Germain eventually reconciled with his father after the war and went on to have three children with his wife, Simone Millon. He pursued a career in politics serving as the mayor of Saint-Chéron from 1953-1965, as an MP intermittently from the late 1950s to the 1970s, and as a government minister from 1972-74. During his time as Minister for Posts and Telecommunications, he was instrumental in equipping France with the most modern telephone system in Europe. 

Germain came out as a freemason after retiring from politics created the first Grand Lodge in France. He quickly rose to the rank of grand master. 

When Germain died last month, aged 101, France lost the of its last Compagnons de la Libération – those 1,138 men and  decorated for their role in resisting Nazism. President Macron will honour his legacy with a speech at the Arc de Triomphe tomorrow morning and again at a special burial in Mont-Valérien – a site where many members of the French resistance were cruelly executed by the Nazis. 

“With his brothers in arms, he defended our freedom,” said Emmanuel Macron at an even surely after Germain’s passing. “On this day, the thousand-year-old spirit of the French resistance goes with you.”

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After 60 years, France struggles to come to terms with its Algerian past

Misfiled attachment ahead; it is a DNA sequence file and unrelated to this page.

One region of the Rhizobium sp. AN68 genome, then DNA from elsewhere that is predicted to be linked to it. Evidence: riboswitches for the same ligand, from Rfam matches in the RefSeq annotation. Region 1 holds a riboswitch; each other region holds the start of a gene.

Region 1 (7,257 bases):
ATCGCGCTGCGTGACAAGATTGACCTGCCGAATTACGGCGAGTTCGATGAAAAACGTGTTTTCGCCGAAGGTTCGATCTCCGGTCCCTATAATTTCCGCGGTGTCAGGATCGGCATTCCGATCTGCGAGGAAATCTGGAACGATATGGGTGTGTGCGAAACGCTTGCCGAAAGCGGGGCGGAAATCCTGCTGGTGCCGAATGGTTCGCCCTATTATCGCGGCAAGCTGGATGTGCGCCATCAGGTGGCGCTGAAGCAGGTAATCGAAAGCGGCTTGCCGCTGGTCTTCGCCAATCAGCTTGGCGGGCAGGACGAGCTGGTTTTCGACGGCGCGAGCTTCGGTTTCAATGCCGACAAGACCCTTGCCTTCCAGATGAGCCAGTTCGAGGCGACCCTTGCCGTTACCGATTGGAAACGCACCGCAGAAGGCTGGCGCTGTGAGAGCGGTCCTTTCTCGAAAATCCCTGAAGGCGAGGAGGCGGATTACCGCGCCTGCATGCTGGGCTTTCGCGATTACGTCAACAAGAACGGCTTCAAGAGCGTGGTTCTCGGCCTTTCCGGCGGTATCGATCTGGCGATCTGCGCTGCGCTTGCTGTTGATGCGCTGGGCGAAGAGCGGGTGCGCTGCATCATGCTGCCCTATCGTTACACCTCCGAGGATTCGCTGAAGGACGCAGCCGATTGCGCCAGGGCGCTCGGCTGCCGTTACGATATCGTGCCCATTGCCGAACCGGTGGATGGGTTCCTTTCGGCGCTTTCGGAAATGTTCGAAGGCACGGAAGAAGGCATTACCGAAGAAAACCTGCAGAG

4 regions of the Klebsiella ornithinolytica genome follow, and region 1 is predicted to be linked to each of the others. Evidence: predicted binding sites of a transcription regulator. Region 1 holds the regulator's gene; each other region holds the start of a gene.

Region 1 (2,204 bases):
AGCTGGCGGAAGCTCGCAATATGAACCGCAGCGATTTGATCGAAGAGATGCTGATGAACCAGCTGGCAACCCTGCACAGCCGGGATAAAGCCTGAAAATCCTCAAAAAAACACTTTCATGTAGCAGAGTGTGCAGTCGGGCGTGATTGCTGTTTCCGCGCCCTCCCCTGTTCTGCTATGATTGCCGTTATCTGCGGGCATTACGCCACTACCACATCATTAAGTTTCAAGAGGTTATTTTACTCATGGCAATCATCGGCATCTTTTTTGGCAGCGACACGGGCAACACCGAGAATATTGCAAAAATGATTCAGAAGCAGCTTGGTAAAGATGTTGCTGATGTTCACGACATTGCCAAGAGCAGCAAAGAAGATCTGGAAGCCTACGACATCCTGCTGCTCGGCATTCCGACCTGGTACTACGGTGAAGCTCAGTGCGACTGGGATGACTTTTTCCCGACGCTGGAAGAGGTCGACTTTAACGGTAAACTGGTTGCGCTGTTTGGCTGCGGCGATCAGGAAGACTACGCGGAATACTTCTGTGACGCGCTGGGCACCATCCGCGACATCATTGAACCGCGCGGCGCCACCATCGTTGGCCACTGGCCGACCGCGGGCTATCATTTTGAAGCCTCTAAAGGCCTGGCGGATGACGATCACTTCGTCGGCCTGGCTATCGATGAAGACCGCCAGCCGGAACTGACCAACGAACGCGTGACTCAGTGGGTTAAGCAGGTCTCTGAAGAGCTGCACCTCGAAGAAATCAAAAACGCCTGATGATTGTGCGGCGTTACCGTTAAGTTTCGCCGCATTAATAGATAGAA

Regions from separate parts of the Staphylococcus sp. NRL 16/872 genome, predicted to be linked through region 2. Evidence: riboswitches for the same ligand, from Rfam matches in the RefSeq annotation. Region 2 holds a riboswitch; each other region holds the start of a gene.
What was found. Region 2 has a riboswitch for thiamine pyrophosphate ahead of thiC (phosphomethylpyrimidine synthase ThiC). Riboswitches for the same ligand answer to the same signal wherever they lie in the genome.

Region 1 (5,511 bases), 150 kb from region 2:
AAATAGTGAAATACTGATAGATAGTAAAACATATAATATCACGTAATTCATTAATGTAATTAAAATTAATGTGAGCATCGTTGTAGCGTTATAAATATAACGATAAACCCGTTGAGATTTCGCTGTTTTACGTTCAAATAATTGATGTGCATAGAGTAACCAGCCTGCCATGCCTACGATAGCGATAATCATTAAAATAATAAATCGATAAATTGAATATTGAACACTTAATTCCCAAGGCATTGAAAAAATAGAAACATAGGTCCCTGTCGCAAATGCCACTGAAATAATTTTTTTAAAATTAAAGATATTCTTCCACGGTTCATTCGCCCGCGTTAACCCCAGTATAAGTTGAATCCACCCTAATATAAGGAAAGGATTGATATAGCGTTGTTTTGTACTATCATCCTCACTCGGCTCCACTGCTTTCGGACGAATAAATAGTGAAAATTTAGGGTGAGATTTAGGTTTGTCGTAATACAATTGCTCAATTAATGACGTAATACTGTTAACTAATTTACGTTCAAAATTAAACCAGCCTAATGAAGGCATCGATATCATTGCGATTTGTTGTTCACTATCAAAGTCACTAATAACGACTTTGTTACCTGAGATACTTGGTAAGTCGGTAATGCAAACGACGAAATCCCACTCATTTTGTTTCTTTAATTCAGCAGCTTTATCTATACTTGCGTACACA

Friday marks 60 years since the end of the Algerian war of independence from France, but the ghosts of the brutal conflict still haunt both countries.

After 60 years, France struggles to come to terms with its Algerian past

France has made tentative attempts to heal the wounds but refuses to “apologise or repent” for its 132 years of often brutal colonial rule.

On the eve of the 60th anniversary of the Evian accords that ended the bloodshed signed on March 18th, 1962, France’s struggle with its legacy in Algeria continues.


Algeria, which Paris regarded as an integral part of France, became independent on July 5th, 1962, after a devastating eight-year war.

So bitter was the divide in France over Algeria that the decision to pull out led some top generals to attempt a coup.

French historians say half a million civilians and combatants, the vast majority Algerian, were killed in the war, while the Algerian authorities insist the actual figure is three times higher.

It took France nearly 40 years to officially acknowledge that “the events in North Africa” constituted a war.


In the space of a few months of independence, one million pieds-noirs, settlers of European extraction, fled to France.